December’s frigid cold continued through the first week of January—we’ve had only one day above freezing in the last six plus weeks. We’ve endured temperatures of zero to ten degrees for daytime highs and as low as -25 degrees overnight. These weather conditions make life harder for everyone, especially the wildlife.
I’m not one who needs to check the outside thermometer all the time to see what the temperature is. When I hear the steam hissing from the water kettles on the wood stove, I know its cold outside. Keeping the stove hotter so it does its job of warming the room means using more wood. Of course, that means carrying in more wood from the outside wood pile, three times more when it’s this cold.
It was five degrees below zero Monday morning and I headed down the path towards the spring to fetch a pail of water. I stopped in my tracks when I startled six robins from the spring. They come for water several times a day. I’ve counted as many as ten at one time. They seem fine with the cold as long as they have water and something to eat. They spend their days in the thick branches of the cedar trees and have been eating cedar berries and sumac berries, never coming for a free handout at the bird feeders.
All the wild birds focus on finding something to eat and staying warm. Fluffed-out feathers keep their feet from freezing as they huddle down over tiny toes. I watch the blue jays from the comfort of my warm house, yet I shiver when I think of how cold it is outside. Guess I’m not ready to trade places with the blue jay, yet.
Early Tuesday morning, I saw something I’d never seen before: a chipmunk at the bird feeder. I had to scratch my head a little, wondering what he was doing away from his warm nest when the temperature was only 10 degrees. It was the first time I’d ever seen a chipmunk here in January and the first time I’d seen one out and about in this deep cold. Two people told me they had seen an opossum and a skunk on Tuesday. It’s very unusual to see either of them out looking for food when the temperature is well below freezing. The little chipmunk was up on a window feeder a half hour later and I was able to come eye to eye with him.
Two more pairs of cardinals showed up this week as well as five more Woodpeckers, (three downy, a male hairy and a male red-bellied woodpecker). A few more mourning doves have found the cracked corn I sprinkled on the ground, bringing my dove-sighting total to 24 this winter.
The Kickapoo River has been frozen-over for the past couple of weeks and is now covered with a couple of inches of snow. Here and there I see the tracks of deer who have taken advantage of an easy way to cross the river. The little spring creek that runs through the valley is lined with white frost and lacy ice but the fast-moving water hasn’t frozen over yet.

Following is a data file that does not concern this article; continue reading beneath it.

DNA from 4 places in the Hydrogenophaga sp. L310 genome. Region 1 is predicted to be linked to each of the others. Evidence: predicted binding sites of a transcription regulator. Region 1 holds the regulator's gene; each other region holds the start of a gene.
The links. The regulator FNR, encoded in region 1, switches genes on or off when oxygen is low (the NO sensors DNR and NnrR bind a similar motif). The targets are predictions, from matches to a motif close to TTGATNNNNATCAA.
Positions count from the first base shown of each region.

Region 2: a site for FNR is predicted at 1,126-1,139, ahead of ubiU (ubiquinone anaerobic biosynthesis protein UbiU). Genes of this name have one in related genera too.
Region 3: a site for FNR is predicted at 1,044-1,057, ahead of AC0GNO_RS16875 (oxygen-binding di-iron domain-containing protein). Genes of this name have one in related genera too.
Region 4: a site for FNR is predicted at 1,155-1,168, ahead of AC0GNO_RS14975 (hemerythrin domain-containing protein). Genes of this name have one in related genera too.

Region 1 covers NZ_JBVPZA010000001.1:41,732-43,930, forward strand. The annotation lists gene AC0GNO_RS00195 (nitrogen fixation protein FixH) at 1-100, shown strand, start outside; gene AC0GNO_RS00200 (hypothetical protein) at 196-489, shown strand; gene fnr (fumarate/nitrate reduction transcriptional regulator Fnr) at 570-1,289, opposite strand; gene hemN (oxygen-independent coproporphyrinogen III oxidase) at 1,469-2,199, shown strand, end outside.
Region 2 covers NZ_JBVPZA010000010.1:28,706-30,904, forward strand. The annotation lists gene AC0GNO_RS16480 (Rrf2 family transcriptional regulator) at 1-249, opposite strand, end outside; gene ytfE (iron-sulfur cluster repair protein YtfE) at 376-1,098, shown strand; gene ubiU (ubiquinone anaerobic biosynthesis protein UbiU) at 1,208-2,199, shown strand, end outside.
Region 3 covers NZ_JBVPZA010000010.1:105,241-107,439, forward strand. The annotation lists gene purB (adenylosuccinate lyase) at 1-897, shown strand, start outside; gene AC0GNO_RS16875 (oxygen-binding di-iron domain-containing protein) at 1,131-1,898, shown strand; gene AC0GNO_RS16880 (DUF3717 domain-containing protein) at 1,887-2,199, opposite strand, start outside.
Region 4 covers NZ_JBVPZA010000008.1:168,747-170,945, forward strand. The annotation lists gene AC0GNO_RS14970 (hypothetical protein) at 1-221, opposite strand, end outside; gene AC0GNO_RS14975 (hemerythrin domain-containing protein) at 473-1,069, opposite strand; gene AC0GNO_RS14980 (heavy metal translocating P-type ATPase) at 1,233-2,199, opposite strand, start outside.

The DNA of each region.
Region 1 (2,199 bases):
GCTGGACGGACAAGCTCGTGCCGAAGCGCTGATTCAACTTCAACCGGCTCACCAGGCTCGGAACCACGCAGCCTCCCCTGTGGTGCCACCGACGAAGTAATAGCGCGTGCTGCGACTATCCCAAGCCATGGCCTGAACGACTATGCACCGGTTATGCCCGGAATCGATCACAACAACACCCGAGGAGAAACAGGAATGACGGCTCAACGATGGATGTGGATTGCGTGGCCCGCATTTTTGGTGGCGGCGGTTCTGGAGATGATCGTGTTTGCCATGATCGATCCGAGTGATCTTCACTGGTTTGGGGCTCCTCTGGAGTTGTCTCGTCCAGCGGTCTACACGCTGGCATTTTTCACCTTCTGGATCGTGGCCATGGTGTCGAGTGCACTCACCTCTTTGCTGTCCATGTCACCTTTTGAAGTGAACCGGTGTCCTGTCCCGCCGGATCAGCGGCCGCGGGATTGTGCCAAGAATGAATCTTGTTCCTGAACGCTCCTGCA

I was surprised to see a single starling on the snow-covered ground near the house. He was all decked out in his pretty winter plumage and looked to be very hungry. He’s the first starling I’ve seen in the yard since spring. I watched as he ate some snow before flying off and I haven’t seen him since.
A nice winter walk in the moonlight sounded like a good idea even though it was very cold. I had no trouble spotting the tracks of a red fox that had followed the snow-covered path through the meadow. Ten minutes later I heard his high-pitched bark from up on the ridge and wondered if he had found a mate yet. It is the courtship season for the fox and they have other things on their mind besides the cold. I was having a little trouble with my glasses fogging over but I still was able to spot the two ghostly dark figures of a pair of coyotes as they crossed the meadow a hundred yards in front of me. They were quiet and on the move, and I’m sure they knew I was there watching them. I’ve heard their high yaps and howls the past three evenings; they, too, are feeling the tugs of love and spring in the air. A pair of coyotes can be very vocal when singing together. They often sound like the voices of six, making one believe there are more coyotes than there really are.
The mercury finally started to climb on Thursday and the pressure of the bitter cold was at last lifted. I couldn’t believe how good it felt to not have the bitter cold biting at my extremities. Friday brought a little light rain and 35 degrees. For the first time in a month I didn’t have to listen to the hissing water on the wood stove.